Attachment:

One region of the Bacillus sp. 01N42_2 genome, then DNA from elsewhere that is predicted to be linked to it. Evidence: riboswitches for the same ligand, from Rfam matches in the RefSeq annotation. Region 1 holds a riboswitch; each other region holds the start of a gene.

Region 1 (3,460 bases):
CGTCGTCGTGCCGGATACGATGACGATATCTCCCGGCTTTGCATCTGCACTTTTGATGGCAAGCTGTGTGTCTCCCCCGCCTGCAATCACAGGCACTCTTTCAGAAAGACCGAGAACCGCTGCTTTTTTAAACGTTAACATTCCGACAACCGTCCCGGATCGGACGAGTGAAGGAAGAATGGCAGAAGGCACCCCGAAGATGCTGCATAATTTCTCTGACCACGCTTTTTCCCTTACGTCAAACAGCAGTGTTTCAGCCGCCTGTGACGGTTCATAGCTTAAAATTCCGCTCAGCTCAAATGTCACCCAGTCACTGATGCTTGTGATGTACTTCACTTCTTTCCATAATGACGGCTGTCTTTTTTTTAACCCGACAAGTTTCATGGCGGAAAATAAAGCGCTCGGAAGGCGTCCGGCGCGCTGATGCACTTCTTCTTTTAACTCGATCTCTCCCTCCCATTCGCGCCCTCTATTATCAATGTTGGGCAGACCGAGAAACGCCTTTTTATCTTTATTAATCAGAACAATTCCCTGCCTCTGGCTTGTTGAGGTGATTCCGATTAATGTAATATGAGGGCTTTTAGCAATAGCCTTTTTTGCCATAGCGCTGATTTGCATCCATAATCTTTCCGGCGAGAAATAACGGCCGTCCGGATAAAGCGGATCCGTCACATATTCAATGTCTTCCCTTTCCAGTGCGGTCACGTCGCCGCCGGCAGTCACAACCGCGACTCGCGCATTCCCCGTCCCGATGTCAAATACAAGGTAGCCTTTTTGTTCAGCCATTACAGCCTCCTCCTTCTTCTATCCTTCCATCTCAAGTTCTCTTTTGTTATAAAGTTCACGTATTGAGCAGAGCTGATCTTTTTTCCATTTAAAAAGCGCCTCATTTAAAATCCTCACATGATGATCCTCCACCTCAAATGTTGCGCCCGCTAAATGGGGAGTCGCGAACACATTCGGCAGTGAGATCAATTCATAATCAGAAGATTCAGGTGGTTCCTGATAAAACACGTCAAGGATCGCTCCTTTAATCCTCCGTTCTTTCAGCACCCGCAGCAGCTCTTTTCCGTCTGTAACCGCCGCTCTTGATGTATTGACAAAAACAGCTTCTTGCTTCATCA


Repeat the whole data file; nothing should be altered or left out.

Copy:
One region of the Bacillus sp. 01N42_2 genome, then DNA from elsewhere that is predicted to be linked to it. Evidence: riboswitches for the same ligand, from Rfam matches in the RefSeq annotation. Region 1 holds a riboswitch; each other region holds the start of a gene.

Region 1 (3,460 bases):
CGTCGTCGTGCCGGATACGATGACGATATCTCCCGGCTTTGCATCTGCACTTTTGATGGCAAGCTGTGTGTCTCCCCCGCCTGCAATCACAGGCACTCTTTCAGAAAGACCGAGAACCGCTGCTTTTTTAAACGTTAACATTCCGACAACCGTCCCGGATCGGACGAGTGAAGGAAGAATGGCAGAAGGCACCCCGAAGATGCTGCATAATTTCTCTGACCACGCTTTTTCCCTTACGTCAAACAGCAGTGTTTCAGCCGCCTGTGACGGTTCATAGCTTAAAATTCCGCTCAGCTCAAATGTCACCCAGTCACTGATGCTTGTGATGTACTTCACTTCTTTCCATAATGACGGCTGTCTTTTTTTTAACCCGACAAGTTTCATGGCGGAAAATAAAGCGCTCGGAAGGCGTCCGGCGCGCTGATGCACTTCTTCTTTTAACTCGATCTCTCCCTCCCATTCGCGCCCTCTATTATCAATGTTGGGCAGACCGAGAAACGCCTTTTTATCTTTATTAATCAGAACAATTCCCTGCCTCTGGCTTGTTGAGGTGATTCCGATTAATGTAATATGAGGGCTTTTAGCAATAGCCTTTTTTGCCATAGCGCTGATTTGCATCCATAATCTTTCCGGCGAGAAATAACGGCCGTCCGGATAAAGCGGATCCGTCACATATTCAATGTCTTCCCTTTCCAGTGCGGTCACGTCGCCGCCGGCAGTCACAACCGCGACTCGCGCATTCCCCGTCCCGATGTCAAATACAAGGTAGCCTTTTTGTTCAGCCATTACAGCCTCCTCCTTCTTCTATCCTTCCATCTCAAGTTCTCTTTTGTTATAAAGTTCACGTATTGAGCAGAGCTGATCTTTTTTCCATTTAAAAAGCGCCTCATTTAAAATCCTCACATGATGATCCTCCACCTCAAATGTTGCGCCCGCTAAATGGGGAGTCGCGAACACATTCGGCAGTGAGATCAATTCATAATCAGAAGATTCAGGTGGTTCCTGATAAAACACGTCAAGGATCGCTCCTTTAATCCTCCGTTCTTTCAGCACCCGCAGCAGCTCTTTTCCGTCTGTAACCGCCGCTCTTGATGTATTGACAAAAACAGCTTCTTGCTTCATCA